Performance Drop in Solar Cells Prevented by Nanotechnology February 1st, 2015

Grants/Awards/Scholarships/Gifts/Contests/Honors/Records

2015 Nanonics Image Contest January 29th, 2015

OCSiAl supports NanoART Imagery Contest January 23rd, 2015

EnvisioNano: An image contest hosted by the National Nanotechnology Initiative (NNI) January 22nd, 2015

Laser-generated surface structures create extremely water-repellent metals: Super-hydrophobic properties could lead to applications in solar panels, sanitation and as rust-free metals January 20th, 2015

Nanobiotechnology

DNA nanoswitches reveal how life's molecules connect: An accessible new way to study molecular interactions could lower cost and time associated with discovering new drugs January 30th, 2015

Spider electro-combs its sticky nano-filaments January 28th, 2015

Nanoshuttle wear and tear: It's the mileage, not the age January 26th, 2015

Engineering self-assembling amyloid fibers January 26th, 2015

Research partnerships

Evidence mounts for quantum criticality theory: Findings bolster theory that quantum fluctuations drive strange electronic phenomena January 30th, 2015

DNA nanoswitches reveal how life's molecules connect: An accessible new way to study molecular interactions could lower cost and time associated with discovering new drugs January 30th, 2015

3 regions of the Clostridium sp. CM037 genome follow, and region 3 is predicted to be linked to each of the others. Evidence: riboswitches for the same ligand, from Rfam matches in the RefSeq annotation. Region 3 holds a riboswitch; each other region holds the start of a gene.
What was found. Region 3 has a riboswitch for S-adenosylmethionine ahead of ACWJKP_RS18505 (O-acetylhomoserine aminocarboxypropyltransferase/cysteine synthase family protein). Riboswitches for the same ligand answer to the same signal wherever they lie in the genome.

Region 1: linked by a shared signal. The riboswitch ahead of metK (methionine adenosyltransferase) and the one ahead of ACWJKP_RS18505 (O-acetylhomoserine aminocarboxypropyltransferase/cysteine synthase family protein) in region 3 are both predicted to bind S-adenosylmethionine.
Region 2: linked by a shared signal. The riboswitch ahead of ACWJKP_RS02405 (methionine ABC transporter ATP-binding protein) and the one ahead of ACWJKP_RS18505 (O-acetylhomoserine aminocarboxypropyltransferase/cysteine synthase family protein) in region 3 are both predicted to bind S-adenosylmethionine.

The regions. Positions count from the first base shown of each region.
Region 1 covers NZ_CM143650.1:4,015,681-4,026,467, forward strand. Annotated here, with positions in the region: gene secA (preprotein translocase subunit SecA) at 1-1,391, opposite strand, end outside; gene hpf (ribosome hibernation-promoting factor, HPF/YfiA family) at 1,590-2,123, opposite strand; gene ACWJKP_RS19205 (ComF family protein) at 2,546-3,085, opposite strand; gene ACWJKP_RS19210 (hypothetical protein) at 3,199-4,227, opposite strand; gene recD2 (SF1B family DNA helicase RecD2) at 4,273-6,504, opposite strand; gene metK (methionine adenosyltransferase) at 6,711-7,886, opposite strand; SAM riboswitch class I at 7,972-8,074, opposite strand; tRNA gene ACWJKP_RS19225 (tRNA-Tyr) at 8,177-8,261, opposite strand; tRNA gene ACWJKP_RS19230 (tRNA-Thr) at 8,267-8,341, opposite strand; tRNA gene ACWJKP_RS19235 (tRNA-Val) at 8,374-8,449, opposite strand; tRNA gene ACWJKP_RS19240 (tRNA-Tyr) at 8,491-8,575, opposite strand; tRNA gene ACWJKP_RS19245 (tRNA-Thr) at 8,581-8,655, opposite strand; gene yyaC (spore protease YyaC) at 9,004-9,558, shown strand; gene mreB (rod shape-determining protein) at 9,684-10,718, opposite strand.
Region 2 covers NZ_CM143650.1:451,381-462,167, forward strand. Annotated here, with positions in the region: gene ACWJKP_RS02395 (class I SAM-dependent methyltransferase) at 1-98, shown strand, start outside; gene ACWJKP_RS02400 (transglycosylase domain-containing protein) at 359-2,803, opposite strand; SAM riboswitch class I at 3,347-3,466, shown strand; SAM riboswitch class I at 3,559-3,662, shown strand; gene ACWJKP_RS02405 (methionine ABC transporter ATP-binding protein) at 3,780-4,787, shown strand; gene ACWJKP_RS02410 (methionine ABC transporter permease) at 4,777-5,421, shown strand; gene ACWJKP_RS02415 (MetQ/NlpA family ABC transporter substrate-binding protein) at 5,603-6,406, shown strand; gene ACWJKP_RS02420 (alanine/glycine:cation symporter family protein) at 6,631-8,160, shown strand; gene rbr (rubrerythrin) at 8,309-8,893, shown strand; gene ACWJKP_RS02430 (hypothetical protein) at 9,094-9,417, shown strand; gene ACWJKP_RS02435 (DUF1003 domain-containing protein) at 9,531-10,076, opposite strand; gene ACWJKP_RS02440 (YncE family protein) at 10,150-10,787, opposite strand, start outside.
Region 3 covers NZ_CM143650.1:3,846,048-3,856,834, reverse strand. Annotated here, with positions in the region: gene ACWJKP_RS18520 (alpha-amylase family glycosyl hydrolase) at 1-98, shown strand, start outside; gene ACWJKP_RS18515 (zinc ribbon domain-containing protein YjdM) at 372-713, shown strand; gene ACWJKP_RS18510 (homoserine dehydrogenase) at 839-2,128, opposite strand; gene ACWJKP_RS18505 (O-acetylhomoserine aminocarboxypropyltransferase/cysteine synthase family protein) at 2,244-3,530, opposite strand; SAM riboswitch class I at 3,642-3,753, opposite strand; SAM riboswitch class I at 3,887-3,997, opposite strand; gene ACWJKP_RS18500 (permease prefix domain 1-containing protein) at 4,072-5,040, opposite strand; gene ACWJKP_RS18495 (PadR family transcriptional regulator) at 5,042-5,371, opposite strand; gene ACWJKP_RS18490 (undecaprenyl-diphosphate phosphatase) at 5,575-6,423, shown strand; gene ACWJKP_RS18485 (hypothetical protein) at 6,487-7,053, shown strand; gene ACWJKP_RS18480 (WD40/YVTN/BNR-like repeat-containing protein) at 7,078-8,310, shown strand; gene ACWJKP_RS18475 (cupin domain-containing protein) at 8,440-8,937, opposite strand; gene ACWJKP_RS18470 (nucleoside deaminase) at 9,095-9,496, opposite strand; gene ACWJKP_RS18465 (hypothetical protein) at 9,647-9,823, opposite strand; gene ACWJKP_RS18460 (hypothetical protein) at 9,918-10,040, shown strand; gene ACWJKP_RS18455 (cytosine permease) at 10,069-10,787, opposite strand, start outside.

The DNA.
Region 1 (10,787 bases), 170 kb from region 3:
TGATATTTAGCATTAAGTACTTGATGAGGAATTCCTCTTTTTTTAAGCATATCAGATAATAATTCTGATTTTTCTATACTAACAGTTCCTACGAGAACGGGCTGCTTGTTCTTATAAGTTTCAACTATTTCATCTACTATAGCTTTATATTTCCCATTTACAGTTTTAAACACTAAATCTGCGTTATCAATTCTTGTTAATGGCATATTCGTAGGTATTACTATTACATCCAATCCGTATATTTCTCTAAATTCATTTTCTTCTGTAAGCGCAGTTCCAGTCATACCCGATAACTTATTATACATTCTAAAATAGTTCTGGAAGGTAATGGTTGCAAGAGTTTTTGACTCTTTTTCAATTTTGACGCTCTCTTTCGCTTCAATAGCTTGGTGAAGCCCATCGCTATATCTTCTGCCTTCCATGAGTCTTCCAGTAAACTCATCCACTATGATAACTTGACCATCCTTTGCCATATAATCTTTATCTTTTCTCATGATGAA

Made-in-Singapore rapid test kit detects dengue antibodies from saliva: IBN's MedTech innovation simplifies diagnosis of infectious diseases January 29th, 2015

Carbon nanoballs can greatly contribute to sustainable energy supply January 27th, 2015

NanoNews-Digest
The latest news from around the world, FREE



  Premium Products
NanoNews-Custom
Only the news you want to read!
 Learn More
NanoTech-Transfer
University Technology Transfer & Patents
 Learn More
NanoStrategies
Full-service, expert consulting
 Learn More










ASP
Nanotechnology Now Featured Books




NNN

The Hunger Project







© Copyright 1999-2015 7th Wave, Inc. All Rights Reserved PRIVACY POLICY :: CONTACT US :: STATS :: SITE MAP :: ADVERTISE